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A particularly vivid moment in Wet Moon 1: Feeble Wanderings features main character Cleo critiquing her plump torso in the mirror, pressing her small breasts together, and trying out a seductive look.  One can only assume Campbell, a self-described “mostly-straight, white male”, has never fretted over the girth of his hips or cup-size, yet he renders such events without a trace of artificiality.  Every natural curve or freckle seems added with gentleness by an artist who truly appreciates the diversity of women.

“I think I have a pretty good insight into how most people are [and] it feels natural for me to write women characters”, reveals Campbell, noting that many of his female friends and acquaintances are fountains of inspiration for the Wet Moon characters.  “In my own experience…they tend to have this incredible energy, and emotional outpouring, and vigour…so that’s what I gravitate to.”

As with many protagonists in his stories, characters in the series find themselves marginalized either by choice or by outside circumstances: closeted lesbian Audrey experiences violence by the hands of a girlfriend; anger-prone Myrtle admits to habits of self-injury, and cannot control her possessive habits; and Trilby – thanks to her perpetually supportive boyfriend Martin – learns to embrace her nerdy, comics and sci-fi loving side.

Campbell is vocal about appreciating females in comicdom – his real-life artist and friend Becky Cloonan even makes an appearance in Wet Moon 5: Where All Stars Fail To Burn – but laments “every step ahead is often followed by a few steps back”.  He notes an open hostility towards women still lingers in the direct market, citing a possible reason the short-lived, female-centered publisher Minx (a division of DC) didn’t survive past its first year.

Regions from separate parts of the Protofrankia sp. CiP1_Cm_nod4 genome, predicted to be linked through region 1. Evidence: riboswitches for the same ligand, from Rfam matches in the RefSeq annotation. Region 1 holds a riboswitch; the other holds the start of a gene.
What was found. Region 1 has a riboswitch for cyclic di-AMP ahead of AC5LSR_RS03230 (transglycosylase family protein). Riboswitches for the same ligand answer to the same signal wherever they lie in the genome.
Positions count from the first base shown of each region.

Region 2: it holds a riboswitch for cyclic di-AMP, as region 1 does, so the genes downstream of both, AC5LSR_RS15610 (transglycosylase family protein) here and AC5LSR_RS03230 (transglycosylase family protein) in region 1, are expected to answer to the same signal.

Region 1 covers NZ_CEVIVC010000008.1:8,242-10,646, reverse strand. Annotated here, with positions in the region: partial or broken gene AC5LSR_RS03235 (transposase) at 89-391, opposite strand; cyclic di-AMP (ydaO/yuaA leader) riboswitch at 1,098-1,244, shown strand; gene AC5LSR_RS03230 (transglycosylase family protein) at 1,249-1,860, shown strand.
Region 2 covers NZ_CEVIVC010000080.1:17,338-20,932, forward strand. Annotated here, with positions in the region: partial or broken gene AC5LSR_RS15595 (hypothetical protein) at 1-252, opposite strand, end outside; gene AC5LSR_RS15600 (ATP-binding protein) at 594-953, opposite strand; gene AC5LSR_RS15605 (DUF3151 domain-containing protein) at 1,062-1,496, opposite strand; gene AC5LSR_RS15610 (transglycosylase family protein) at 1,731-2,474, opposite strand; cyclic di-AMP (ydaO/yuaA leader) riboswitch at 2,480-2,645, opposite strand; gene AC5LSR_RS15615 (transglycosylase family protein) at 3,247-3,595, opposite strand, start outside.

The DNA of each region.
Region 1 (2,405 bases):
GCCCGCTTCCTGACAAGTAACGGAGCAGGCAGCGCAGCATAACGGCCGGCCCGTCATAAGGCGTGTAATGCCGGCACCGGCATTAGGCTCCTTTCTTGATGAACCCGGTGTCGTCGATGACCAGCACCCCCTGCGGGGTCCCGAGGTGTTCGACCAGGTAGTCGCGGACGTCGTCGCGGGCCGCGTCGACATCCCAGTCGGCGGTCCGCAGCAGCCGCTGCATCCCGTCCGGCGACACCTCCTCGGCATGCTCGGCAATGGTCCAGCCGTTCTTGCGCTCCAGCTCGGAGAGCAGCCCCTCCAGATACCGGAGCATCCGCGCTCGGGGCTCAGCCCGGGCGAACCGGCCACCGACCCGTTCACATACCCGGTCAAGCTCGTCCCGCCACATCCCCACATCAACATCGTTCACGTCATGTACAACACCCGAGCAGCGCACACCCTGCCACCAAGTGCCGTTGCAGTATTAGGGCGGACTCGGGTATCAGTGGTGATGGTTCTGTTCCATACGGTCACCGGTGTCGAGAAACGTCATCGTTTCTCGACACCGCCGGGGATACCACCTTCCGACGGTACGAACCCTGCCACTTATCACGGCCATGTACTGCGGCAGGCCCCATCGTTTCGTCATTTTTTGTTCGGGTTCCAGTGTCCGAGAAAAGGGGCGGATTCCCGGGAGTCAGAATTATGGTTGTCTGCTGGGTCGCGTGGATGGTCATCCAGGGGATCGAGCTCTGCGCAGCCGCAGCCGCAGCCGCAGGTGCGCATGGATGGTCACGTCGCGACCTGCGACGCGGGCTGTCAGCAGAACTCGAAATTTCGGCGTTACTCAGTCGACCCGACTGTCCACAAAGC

Talking To Ross Campbell About Wet Moon And Other Stories

“Unfortunately, there are still creepy direct market comic shops that [can be] outright hostile to women,” says Campbell, “so it sucks when the ‘Big Two’ [ie. Marvel and DC] are making attempts to reach girls…[but] the intended audience doesn’t want to go into those stores.”  He is optimistic, however, perhaps buoyed by the positive response from readers (he receives fan mail from both males and females) and the recent news that the American Library Association listed Shadoweyes on their list of Great Graphic Novels for Teens 2010.  “I see a lot of outreach to female readers and creators going on…[and] I do think things are better than they’ve ever been.”

Things are also better than they’ve ever been for Campbell.  Although he has a second Shadoweyes book on the way (Shadoweyes In Love) and a sixth Wet Moon due in 2011 – not to mention an upcoming collaboration with novelist Nnedi Okorafor – he modestly shrugs off his popularity: “Sometimes I think I’ve bitten off more than I can chew.”

With this momentum, he will soon be anything but “invisible”.